Getting married in South Korea
Are you planning to get married in South Korea? There are several things you need to consider.
Dutch requirements for marrying or entering into a registered partnership
If you are a Dutch national and you wish to marry or enter into a registered partnership you will need to comply with the following requirements:
- You and your partner must be 18 years or older. If you are under 18 and you marry abroad your marriage will not be recognised in the Netherlands until you are both 18 years old.
- You and your partner may not already be married to or have a registered partnership with someone else.
- If you are under guardianship you will need the permission of your guardian or of the limited jurisdiction judge ('kantonrechter').
- The following family members are forbidden to marry each other or enter into a registered partnership with each other: parents and children, grandparents and grandchildren, and brothers and sisters.
Obtaining permission from the country in which you wish to marry or enter into a registered partnership
Are you planning to marry or enter into a registered partnership abroad? If so, check whether this is permitted under the law of the country in question. To find out, you should consult the foreign authority responsible for conducting marriages and registering partnerships. You cannot marry at a Dutch embassy or consulate abroad.
Documents required for marriage or registered partnership outside the Netherlands
The foreign authority that conducts your marriage or registers your partnership can tell you which documents you require. These may include a copy of your birth certificate and a declaration of marital status.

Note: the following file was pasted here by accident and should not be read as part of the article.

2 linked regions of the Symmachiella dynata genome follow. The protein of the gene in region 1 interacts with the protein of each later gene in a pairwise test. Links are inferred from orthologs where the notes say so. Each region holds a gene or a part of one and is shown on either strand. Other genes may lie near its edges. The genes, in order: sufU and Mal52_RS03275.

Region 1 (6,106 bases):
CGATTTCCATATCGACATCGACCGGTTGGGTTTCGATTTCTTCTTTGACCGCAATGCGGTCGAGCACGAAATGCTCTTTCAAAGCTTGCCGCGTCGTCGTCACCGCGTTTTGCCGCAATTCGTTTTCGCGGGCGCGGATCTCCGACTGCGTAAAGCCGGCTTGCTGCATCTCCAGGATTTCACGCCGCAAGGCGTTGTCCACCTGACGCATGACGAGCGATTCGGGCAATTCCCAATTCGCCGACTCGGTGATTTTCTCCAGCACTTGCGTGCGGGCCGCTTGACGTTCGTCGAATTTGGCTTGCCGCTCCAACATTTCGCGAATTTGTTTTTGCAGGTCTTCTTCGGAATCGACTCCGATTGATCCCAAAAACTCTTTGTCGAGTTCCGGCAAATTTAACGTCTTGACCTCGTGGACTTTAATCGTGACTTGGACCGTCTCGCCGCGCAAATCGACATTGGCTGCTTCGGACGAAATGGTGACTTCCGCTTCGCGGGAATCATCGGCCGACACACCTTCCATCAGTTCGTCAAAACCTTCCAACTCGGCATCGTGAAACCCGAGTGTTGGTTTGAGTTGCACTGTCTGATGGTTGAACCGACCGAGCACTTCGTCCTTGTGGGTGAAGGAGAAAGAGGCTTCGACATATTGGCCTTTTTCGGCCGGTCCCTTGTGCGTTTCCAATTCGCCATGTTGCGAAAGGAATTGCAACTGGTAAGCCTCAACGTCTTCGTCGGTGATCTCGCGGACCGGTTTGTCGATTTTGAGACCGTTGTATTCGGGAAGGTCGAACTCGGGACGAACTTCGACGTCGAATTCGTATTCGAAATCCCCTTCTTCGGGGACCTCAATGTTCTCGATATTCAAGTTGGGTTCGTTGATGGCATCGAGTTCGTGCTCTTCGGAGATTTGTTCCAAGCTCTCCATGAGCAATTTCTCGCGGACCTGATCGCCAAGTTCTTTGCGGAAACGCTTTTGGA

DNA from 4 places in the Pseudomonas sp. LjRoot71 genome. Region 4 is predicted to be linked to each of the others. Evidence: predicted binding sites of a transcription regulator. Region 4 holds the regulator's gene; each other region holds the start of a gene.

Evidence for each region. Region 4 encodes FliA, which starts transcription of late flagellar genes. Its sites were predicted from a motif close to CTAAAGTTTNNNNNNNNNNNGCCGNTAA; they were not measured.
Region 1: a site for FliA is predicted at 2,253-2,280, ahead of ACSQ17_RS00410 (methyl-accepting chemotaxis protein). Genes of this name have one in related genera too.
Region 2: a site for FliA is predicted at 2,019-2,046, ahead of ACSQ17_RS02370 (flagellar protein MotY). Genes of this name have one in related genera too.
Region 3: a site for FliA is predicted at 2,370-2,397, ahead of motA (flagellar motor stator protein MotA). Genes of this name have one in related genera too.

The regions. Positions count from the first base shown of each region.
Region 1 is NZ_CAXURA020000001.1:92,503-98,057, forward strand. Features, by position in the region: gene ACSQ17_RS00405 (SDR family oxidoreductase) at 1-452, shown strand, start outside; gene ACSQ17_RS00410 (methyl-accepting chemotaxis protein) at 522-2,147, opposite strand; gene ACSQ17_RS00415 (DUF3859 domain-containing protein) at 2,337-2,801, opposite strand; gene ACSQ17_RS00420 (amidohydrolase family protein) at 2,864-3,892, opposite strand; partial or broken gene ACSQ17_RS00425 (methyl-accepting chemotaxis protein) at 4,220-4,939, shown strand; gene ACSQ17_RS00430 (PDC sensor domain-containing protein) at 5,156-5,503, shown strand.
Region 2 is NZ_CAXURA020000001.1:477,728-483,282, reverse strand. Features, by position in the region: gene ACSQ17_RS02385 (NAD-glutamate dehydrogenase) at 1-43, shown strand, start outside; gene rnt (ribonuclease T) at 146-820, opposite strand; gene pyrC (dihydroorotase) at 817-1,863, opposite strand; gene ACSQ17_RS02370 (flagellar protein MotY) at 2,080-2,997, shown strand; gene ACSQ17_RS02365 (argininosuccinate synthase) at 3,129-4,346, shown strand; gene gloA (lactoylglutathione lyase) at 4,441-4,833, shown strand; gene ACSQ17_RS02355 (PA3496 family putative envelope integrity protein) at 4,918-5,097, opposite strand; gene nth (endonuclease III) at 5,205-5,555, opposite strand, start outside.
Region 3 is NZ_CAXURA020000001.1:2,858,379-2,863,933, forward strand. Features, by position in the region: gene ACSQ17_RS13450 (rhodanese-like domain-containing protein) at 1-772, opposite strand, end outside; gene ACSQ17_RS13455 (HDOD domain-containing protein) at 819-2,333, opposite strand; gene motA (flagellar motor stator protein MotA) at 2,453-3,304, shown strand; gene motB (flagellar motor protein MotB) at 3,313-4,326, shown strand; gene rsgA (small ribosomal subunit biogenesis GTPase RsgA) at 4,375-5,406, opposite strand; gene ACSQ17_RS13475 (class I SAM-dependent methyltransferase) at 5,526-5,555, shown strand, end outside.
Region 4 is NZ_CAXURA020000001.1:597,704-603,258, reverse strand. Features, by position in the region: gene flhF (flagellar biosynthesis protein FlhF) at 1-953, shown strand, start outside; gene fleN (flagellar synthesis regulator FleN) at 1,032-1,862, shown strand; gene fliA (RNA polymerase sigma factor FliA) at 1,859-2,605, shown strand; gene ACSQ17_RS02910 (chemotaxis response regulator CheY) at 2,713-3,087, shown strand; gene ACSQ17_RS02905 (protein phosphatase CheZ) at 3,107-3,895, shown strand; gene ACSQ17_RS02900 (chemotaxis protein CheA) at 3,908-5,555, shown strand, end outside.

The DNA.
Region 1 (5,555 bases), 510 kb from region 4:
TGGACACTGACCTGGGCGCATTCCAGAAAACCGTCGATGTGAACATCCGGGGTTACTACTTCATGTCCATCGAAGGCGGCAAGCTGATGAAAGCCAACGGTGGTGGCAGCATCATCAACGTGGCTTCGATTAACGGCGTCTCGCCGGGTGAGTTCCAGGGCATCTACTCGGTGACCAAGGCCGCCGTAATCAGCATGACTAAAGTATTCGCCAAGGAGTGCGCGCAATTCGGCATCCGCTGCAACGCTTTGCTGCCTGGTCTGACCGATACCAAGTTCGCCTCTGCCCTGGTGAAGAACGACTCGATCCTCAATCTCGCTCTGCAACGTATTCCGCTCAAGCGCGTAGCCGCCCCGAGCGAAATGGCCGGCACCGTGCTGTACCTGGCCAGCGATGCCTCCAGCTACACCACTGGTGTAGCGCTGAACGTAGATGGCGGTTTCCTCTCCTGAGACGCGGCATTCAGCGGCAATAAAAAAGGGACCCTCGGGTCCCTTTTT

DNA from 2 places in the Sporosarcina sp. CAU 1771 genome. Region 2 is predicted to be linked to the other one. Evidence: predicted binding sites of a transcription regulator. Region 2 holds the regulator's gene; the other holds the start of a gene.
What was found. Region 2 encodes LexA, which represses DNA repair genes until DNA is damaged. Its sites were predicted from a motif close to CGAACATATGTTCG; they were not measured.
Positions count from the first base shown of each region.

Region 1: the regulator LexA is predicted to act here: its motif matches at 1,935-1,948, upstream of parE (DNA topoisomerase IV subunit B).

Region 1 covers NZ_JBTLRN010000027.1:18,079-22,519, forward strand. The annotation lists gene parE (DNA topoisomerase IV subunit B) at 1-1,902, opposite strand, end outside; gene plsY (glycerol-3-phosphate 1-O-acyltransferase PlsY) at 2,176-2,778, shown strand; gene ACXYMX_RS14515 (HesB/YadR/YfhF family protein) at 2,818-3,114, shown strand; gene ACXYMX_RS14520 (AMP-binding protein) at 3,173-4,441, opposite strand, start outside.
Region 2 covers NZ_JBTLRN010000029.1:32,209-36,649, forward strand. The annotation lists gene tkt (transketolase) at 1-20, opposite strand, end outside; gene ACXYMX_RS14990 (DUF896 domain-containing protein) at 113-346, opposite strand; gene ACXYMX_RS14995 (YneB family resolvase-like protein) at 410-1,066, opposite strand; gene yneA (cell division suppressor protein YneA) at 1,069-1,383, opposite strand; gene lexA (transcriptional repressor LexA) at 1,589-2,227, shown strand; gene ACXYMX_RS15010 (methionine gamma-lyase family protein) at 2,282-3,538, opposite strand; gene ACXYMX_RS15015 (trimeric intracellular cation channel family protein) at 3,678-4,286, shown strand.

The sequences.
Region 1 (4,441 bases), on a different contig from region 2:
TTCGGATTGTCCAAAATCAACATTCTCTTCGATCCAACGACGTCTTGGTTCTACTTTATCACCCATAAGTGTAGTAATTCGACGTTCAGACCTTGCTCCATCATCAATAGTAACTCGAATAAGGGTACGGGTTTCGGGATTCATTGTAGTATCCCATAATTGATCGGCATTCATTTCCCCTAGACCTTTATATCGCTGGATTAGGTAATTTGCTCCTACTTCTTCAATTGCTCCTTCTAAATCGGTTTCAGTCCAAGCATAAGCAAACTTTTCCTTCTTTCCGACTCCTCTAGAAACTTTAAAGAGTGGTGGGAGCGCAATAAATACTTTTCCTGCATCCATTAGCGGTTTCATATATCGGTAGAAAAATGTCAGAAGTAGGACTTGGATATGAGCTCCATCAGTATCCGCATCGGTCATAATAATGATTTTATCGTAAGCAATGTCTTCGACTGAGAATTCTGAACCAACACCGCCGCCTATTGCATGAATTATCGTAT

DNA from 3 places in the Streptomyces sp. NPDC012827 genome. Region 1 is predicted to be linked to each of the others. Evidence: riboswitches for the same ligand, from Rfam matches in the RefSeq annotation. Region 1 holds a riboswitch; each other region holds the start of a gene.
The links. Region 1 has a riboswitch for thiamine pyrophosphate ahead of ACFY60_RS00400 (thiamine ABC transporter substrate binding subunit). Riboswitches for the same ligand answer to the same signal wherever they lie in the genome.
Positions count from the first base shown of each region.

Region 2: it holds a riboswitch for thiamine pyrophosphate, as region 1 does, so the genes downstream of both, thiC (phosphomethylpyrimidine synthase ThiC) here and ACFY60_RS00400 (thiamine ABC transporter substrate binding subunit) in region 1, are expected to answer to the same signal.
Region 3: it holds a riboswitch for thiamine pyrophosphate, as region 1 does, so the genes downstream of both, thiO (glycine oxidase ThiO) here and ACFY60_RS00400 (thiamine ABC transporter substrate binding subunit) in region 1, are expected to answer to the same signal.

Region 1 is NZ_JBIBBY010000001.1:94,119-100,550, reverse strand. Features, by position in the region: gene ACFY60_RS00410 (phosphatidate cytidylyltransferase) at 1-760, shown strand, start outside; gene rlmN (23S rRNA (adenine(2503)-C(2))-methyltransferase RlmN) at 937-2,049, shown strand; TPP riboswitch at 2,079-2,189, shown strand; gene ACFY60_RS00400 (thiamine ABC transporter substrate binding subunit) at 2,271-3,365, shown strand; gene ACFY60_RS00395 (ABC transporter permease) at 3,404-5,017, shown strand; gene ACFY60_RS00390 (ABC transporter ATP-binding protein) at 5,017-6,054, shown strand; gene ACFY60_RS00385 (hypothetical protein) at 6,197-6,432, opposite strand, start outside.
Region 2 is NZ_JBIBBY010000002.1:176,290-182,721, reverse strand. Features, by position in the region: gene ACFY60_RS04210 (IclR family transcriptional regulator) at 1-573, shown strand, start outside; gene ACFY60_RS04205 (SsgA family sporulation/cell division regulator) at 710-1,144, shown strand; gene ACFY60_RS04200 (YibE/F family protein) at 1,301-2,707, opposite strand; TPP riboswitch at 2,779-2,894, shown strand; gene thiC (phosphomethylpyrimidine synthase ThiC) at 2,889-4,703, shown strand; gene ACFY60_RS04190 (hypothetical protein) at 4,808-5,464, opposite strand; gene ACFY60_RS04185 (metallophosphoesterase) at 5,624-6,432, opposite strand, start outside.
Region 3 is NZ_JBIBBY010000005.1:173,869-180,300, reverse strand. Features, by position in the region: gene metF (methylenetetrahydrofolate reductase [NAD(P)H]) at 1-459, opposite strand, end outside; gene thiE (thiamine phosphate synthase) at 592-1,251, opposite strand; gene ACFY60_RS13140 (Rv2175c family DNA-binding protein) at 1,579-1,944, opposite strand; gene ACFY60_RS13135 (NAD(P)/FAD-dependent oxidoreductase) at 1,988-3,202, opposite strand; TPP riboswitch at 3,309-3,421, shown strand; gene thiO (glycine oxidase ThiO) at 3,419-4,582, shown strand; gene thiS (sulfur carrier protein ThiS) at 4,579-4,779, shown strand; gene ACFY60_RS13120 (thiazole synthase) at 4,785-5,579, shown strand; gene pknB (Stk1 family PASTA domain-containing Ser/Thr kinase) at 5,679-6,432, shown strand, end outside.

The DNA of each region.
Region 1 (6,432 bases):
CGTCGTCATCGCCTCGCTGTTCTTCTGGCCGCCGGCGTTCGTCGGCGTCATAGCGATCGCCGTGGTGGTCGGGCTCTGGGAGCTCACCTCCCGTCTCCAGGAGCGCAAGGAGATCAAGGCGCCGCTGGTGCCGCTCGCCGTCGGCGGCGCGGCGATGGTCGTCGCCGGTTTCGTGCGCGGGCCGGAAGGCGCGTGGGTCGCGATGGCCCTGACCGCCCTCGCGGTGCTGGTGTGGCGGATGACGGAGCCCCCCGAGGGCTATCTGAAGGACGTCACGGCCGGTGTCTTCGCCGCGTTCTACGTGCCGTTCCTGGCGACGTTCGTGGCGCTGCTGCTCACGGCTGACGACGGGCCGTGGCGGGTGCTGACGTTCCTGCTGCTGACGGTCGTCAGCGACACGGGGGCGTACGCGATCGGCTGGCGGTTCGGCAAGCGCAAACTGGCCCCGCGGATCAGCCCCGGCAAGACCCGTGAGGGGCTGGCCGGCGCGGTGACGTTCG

Registering a foreign marriage certificate or certificate of registered partnership
You can register your foreign marriage certificate or certificate of registered partnership in the Dutch register. To do this, contact the municipality of The Hague’s Foreign Document Department.
Legalisation of a foreign marriage certificate or certificate of registered partnership
If you wish to register your foreign marriage certificate or certificate of registered partnership in the Netherlands you will probably first need to have your foreign certificate legalised. This can be done by the authorities in the country where you were married. The Dutch embassy or consulate in that country may then also need to legalise the marriage certificate or certificate of registered partnership. You can find out more about what you need to do in the legalisation information for that country.
Marrying in this country or region
Marriage between a Dutch and a Korean citizen
When a Dutch citizen wishes to marry a Korean citizen in Korea, then the marriage should be arranged with the local authorities (Gu-office). You will have to check with the local Gu office which documents are required to get married.
Most Gu-offices will request at least the following documents:
From the Dutch national:
- Birth certificate*, issued by the municipality of birth in the Netherlands
- Certificate of legal capacity to marry (affidavit of eligibility for marriage), issued by the municipality of last residence in the Netherlands. Only if you have never lived in the Netherlands the Dutch embassy in Seoul can draw up this certificate for you. Please visit the page Certificate of legal capacity to marry in South Korea for more information about the required documents and the application procedure.
- Copy of a valid Dutch passport
From the Korean national:
- Copy of a valid Korean passport
- Certificate of being unmarried (혼인관계증명서)
- Official document stating your place of birth and your current address
* Birth certificate for a Korean adoptee: adoptees from Korea do not have a birth certificate issued by their municipal authorities in the Netherlands. They should submit their Korean birth-register. To obtain a Korean birth-register, please contact the Korea Social Service (Address : 533-3 Ssangmoon-dong, Dobong-gu, Seoul / webpage : www.kssinc.org / email : email@example.com ). Upon providing them with the exact Korean name and date of birth, they will arrange a legalised English translation of a family census register.
Ministry of Foreign Affairs (MOFA), Consular Service Division, Korean RE Insurance Bldg. #405, 80 Susong-dong, Jongro-gu, Seoul (Tel.: 2100-7500 / www.0404.go.kr).
Korea Social Service (KSS): Adoption Agency, 533-3 Ssangmoon-dong, Dobong-gu, Seoul (Tel. : 908-9191 / e-mail : firstname.lastname@example.org).